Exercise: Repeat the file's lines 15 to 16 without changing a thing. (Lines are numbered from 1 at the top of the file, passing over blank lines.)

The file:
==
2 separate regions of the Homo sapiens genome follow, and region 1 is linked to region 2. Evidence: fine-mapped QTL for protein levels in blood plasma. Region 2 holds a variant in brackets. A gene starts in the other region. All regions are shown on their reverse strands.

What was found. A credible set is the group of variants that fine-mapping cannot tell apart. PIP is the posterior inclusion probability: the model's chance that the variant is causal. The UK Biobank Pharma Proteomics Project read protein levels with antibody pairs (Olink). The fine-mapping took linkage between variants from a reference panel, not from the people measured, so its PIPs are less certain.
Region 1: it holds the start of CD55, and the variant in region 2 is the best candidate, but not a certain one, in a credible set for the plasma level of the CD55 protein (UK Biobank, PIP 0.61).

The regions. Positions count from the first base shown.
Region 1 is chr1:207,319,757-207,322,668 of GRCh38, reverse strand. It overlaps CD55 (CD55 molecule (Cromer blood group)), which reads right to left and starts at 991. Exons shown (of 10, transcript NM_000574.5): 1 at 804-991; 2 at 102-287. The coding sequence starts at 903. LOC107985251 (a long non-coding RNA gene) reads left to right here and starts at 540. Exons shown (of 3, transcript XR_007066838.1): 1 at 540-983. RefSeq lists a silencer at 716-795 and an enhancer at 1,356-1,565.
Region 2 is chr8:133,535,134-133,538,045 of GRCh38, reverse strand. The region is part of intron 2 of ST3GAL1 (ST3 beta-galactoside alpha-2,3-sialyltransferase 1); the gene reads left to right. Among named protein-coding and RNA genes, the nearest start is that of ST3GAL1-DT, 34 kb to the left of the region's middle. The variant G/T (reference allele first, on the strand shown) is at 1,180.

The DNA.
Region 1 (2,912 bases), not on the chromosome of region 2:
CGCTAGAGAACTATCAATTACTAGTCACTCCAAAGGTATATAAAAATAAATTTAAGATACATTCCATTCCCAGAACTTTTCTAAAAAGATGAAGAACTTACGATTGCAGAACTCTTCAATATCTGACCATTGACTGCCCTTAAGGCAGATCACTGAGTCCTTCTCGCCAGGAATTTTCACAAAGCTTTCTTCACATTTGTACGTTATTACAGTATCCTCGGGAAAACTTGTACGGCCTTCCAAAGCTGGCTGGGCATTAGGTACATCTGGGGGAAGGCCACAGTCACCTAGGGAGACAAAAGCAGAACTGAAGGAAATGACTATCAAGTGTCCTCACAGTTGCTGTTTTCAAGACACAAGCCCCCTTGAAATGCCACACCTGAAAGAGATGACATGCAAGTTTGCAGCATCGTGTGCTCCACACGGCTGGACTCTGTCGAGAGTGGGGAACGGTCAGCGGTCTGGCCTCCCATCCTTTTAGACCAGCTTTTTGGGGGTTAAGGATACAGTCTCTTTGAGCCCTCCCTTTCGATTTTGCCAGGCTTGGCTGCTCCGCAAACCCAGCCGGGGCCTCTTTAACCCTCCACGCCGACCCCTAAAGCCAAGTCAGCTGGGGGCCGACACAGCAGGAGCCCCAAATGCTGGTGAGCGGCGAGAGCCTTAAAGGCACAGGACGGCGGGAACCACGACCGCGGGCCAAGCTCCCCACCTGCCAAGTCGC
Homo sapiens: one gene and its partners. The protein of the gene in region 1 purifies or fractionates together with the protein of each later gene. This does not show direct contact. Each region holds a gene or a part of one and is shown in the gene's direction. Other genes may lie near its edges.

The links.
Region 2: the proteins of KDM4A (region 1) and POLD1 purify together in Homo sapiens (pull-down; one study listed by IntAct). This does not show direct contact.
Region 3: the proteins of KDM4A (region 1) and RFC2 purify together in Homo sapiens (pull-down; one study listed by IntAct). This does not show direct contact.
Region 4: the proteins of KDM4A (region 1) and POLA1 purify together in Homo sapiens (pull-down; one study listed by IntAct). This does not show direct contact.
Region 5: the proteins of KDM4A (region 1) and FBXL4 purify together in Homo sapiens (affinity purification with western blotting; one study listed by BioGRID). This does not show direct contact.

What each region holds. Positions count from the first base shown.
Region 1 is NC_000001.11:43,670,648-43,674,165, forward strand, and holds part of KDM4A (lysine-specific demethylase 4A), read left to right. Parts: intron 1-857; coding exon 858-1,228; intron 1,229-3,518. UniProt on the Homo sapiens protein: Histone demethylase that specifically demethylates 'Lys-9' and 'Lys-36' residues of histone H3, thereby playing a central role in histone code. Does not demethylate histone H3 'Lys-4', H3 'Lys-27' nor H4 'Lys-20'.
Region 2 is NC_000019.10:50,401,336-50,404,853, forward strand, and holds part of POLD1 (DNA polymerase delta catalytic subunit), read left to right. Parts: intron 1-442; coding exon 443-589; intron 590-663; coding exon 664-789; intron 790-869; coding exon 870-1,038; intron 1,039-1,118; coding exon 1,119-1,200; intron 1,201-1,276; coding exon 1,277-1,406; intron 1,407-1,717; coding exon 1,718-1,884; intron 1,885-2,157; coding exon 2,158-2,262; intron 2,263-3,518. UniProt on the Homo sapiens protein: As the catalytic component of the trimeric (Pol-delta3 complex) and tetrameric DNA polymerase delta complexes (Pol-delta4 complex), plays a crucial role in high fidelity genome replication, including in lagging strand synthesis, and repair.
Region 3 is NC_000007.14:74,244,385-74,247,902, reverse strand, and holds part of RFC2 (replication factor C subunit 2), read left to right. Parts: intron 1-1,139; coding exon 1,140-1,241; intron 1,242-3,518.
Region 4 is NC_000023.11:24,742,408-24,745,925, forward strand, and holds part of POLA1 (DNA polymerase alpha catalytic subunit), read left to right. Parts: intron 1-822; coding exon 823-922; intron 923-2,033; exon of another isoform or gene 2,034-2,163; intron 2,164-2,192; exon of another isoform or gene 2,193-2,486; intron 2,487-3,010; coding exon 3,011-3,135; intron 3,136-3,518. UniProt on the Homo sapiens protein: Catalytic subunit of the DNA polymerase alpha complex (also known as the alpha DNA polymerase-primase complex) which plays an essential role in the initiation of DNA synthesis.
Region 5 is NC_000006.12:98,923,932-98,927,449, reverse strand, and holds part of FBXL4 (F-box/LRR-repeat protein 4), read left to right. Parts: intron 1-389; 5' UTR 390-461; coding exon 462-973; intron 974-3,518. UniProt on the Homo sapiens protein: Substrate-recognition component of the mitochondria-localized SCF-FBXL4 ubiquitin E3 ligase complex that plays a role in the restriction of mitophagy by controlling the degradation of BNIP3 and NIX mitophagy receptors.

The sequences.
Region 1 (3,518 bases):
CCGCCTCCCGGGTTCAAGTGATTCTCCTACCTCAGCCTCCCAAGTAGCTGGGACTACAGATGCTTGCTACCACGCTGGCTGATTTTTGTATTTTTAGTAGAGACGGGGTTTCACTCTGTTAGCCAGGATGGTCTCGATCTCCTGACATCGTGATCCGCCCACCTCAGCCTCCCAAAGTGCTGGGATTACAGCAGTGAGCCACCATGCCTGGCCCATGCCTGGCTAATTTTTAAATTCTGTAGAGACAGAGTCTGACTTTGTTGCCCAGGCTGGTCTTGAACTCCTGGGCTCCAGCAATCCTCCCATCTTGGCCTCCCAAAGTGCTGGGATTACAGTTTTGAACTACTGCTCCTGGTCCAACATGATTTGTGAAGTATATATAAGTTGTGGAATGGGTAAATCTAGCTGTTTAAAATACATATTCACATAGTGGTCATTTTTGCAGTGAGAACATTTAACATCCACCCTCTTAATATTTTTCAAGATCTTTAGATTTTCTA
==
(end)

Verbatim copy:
Region 5: the proteins of KDM4A (region 1) and FBXL4 purify together in Homo sapiens (affinity purification with western blotting; one study listed by BioGRID). This does not show direct contact.

What each region holds. Positions count from the first base shown.